What is a CXO? The Chief Experience Officer Explained

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In today’s fiercely competitive business landscape, where customer satisfaction and loyalty are crucial for success, the role of a Chief Experience Officer (CXO) has emerged as a key position. So much so that 90% of organizations are set to have their own CXO – according to Gartner.

In this article, we explore what being a CXO means – including the skills, qualifications, and responsibilities, and how the role differs from other senior roles in customer service.

What Is a Chief Experience Officer (CXO)?

The CXO is a senior executive responsible for driving and overseeing the overall customer experience strategy of a company.

According to Indeed, the benefits of having a CXO include “improving customer retention, helping improve sales, providing a customer-focused approach, establishing a brand and voice, and encouraging more consistency”.

This strategic leadership role focuses on creating and maintaining positive interactions between a brand and its customers across all touchpoints.

A Chief Experience Officer is essential for businesses seeking to differentiate themselves in the market and build strong, lasting relationships with customers.

What’s the Difference Between a CXO and CCO?

“Although there are some CXO roles that might look a bit more like a Chief Customer Officer (CCO), or a Customer Experience Director, this isn’t always the case.

One well-known airline, for instance, has both a CXO and a CCO. The former is more digital/ marketing analytics, whilst the latter is customer operations. However, this isn’t the same across all companies.

The CXO tends to work more on strategy, design, agency, creatives, digital, marketing, and on innovations, as opposed to a CCO, CSD, or CXD – certainly in an advertising or software B2B market.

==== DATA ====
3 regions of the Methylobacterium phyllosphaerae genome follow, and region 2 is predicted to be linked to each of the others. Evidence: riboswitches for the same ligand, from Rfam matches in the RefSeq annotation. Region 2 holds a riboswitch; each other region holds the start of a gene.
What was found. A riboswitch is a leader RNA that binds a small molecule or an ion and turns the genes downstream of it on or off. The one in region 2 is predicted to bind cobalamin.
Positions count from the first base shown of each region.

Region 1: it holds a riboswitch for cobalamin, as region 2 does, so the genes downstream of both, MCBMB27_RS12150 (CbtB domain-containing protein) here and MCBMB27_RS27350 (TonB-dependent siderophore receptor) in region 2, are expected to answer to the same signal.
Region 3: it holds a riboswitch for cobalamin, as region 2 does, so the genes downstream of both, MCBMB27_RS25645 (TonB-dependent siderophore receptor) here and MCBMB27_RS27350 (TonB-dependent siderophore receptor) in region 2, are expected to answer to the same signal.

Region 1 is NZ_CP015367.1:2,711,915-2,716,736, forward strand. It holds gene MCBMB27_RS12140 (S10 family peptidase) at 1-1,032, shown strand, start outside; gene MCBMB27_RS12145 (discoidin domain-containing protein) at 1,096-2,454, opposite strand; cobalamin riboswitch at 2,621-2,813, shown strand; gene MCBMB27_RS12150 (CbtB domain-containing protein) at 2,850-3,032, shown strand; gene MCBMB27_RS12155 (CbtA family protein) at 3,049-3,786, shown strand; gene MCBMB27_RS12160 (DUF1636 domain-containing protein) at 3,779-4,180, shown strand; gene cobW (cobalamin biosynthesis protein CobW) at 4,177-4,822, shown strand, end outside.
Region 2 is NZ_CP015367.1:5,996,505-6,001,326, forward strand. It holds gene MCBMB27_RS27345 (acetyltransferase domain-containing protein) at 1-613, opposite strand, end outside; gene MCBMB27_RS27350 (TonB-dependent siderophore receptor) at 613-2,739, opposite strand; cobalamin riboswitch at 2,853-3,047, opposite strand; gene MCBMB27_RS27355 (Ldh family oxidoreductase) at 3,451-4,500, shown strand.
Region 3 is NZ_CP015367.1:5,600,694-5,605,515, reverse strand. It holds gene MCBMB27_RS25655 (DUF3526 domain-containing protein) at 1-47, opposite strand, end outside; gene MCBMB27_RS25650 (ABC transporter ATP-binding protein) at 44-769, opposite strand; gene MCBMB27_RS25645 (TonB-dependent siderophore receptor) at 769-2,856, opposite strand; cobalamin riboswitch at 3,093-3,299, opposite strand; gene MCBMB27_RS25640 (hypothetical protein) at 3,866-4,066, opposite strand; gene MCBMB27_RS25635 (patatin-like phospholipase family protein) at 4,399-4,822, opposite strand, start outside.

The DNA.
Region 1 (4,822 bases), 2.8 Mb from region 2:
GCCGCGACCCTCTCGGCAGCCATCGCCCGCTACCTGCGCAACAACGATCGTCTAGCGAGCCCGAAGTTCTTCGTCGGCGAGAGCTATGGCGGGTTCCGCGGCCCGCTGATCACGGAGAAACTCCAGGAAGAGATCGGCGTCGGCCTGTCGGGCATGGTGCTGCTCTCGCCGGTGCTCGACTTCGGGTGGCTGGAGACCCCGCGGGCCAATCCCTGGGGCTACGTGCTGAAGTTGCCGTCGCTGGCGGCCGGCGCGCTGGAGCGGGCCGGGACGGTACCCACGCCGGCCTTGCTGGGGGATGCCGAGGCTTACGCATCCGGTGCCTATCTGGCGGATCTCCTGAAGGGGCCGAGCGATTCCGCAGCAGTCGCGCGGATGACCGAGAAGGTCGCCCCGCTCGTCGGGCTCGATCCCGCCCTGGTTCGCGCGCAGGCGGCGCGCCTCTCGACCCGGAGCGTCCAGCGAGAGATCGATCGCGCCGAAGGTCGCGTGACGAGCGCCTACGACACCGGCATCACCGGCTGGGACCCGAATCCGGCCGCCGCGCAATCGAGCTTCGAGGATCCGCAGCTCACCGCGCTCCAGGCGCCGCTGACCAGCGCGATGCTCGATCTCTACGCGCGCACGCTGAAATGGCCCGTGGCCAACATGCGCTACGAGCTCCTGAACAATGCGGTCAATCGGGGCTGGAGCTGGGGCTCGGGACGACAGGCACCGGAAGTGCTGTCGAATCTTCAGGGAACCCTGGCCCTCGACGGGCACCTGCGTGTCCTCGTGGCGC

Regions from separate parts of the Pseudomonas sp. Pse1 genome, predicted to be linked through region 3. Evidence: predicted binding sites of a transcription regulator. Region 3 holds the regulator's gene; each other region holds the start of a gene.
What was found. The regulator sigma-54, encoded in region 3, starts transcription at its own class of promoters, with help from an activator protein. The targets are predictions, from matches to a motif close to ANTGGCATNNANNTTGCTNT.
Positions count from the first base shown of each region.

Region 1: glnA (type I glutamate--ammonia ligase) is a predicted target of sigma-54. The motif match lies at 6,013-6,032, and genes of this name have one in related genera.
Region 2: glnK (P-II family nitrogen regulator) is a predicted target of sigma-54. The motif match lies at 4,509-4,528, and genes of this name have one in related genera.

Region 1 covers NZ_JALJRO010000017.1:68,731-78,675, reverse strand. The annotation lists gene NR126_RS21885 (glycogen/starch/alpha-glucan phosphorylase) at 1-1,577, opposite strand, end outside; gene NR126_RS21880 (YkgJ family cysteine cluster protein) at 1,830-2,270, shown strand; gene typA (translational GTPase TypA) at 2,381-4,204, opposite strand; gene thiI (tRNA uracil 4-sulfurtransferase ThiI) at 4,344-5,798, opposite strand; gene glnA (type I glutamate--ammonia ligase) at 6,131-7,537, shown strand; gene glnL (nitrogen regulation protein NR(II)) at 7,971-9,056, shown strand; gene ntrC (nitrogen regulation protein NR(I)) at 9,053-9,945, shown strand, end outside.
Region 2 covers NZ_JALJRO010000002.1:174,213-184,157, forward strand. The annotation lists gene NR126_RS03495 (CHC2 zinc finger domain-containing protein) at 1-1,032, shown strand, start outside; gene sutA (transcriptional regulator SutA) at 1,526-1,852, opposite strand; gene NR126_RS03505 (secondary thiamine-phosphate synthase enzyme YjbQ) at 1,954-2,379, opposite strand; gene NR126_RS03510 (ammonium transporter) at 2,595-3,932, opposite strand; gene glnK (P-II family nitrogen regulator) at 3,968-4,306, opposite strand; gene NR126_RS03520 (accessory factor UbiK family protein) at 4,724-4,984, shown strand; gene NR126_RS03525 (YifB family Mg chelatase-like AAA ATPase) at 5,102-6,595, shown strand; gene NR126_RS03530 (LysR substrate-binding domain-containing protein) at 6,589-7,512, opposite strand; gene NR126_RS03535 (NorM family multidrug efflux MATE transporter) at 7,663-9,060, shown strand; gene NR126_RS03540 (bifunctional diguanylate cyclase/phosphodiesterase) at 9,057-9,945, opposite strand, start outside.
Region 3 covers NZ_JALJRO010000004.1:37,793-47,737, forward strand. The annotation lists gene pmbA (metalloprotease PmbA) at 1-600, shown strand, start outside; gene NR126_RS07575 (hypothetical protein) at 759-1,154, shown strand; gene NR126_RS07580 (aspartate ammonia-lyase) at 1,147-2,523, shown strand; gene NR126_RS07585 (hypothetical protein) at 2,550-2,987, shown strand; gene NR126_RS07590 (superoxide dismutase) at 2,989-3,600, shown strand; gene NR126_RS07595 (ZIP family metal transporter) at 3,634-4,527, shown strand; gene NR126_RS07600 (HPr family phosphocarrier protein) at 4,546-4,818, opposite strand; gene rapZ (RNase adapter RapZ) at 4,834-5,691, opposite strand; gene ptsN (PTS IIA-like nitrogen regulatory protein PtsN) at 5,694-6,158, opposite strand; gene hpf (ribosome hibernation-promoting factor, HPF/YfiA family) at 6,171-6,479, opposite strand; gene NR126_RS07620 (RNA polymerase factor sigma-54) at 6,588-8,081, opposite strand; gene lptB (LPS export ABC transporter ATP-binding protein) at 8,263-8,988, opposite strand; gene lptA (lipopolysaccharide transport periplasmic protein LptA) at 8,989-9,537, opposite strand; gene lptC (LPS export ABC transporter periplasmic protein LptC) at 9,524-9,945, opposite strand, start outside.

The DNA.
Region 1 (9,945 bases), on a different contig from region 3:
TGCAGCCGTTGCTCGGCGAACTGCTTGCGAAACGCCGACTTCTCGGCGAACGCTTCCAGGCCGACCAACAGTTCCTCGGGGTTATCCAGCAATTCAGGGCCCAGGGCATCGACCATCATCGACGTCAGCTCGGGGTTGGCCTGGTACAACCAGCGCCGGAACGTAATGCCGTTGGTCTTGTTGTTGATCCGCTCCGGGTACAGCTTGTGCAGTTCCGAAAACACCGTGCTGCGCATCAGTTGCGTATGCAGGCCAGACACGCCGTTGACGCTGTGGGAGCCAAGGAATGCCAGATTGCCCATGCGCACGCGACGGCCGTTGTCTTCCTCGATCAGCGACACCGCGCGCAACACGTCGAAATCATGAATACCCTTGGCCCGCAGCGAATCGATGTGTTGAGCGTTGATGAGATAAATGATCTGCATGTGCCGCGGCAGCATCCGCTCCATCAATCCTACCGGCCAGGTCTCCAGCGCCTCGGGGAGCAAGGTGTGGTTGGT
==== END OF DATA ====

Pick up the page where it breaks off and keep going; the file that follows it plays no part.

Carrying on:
Ultimately, the CXO could also look after EX and stakeholder experiences, creating a holistic, cohesive experience across all interactions – internally and externally.”

Says Michelle Ansell, Managing Partner at Douglas Jackson Recruitment Consultants

What Does a Chief Experience Officer Do?

The typical responsibilities and meaning of a CXO include:

1. Developing the Customer Experience Strategy

The CXO is responsible for creating a comprehensive customer experience strategy aligned with the organization’s overall goals and values.

2. Customer Journey Mapping

Analysing and understanding the customer journey to identify pain points and opportunities for improvement in the customer experience.

If you are looking for advice on customer journey mapping, read our article: How to Improve Your Customer Journey Mapping

3. Customer Analysis and Insights

Using customer data and feedback to make informed decisions, and continually enhance the customer experience.

4. Innovation

Introducing innovative and creative initiatives to surprise and delight customers, setting the company apart from competitors.

5. Employee Training and Engagement

Ensuring that all employees understand the significance of delivering exceptional customer experience (CX) and providing the necessary training and support to achieve this goal.